On Tuesday, December 22, 2009, the Mortgage Bankers Association (MBA) filed 2 comment letters with the Board of Governors of the Federal Reserve System, both relating to the proposed amendments to Regulation Z, the implementing regulation for the Truth in Lending Act (TILA).
The first letter specifically addresses the proposed rules to revise consumer disclosures and compensation practices for closed-end credit transactions – a credit agreement in which the amount advanced, plus any finance charges, is expected to be repaid in full by a specified date, such as your traditional 30 year fixed mortgage.
The second letter addresses the proposed rules on open-end credit transactions — credit agreements allowing a customer to borrow against a preapproved credit line when purchasing goods and services, an example fo which could be a home equity line of credit (HELOC).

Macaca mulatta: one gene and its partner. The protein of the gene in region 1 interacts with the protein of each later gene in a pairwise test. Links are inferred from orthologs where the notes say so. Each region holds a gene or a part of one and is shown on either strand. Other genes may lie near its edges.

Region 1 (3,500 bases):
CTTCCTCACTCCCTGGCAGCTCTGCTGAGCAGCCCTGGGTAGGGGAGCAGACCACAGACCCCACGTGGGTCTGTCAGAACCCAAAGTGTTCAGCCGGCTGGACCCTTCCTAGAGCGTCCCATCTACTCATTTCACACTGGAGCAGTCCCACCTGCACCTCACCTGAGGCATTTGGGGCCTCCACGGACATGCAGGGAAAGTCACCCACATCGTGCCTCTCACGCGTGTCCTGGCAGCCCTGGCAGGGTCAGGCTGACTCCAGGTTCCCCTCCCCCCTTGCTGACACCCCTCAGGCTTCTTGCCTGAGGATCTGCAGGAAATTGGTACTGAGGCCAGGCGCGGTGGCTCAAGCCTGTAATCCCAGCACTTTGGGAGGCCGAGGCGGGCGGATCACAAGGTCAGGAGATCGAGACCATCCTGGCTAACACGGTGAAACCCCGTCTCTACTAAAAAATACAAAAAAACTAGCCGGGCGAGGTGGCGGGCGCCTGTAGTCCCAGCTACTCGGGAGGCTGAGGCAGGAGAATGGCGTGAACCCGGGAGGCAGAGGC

In both letters, MBA expresses concern that the proposed rules could harm consumers and increase costs unnecessarily. The letters suggest improvements to the proposed rules (and the disclosures) that would avoid potential unintended consequences.
No Limit Broker Compensation
Mortgage brokers have been vilified in the press over the past two years for overcharging borrowers and not disclosing true loan costs. The “yield spread premium” method, by which the lending bank gives the mortgage broker an extra fee for putting a borrower into a certain loan, has been widely criticized as a hidden fee that most refinance borrowers are not aware of.
In light of these problems, several lawmakers have proposed limiting compensation available to mortgage brokers to a set fee of some sort. The MBA, in its letter, srongly opposes such limits, arguing that such a law would only lead to more lawsuits and thus more cost for home loans in the future.
This sends shivers down my spine. I’ve read what some would call “conspiracy theories” where consumer protection laws will be changed and Big Brother will swoop in and save the day. God save us!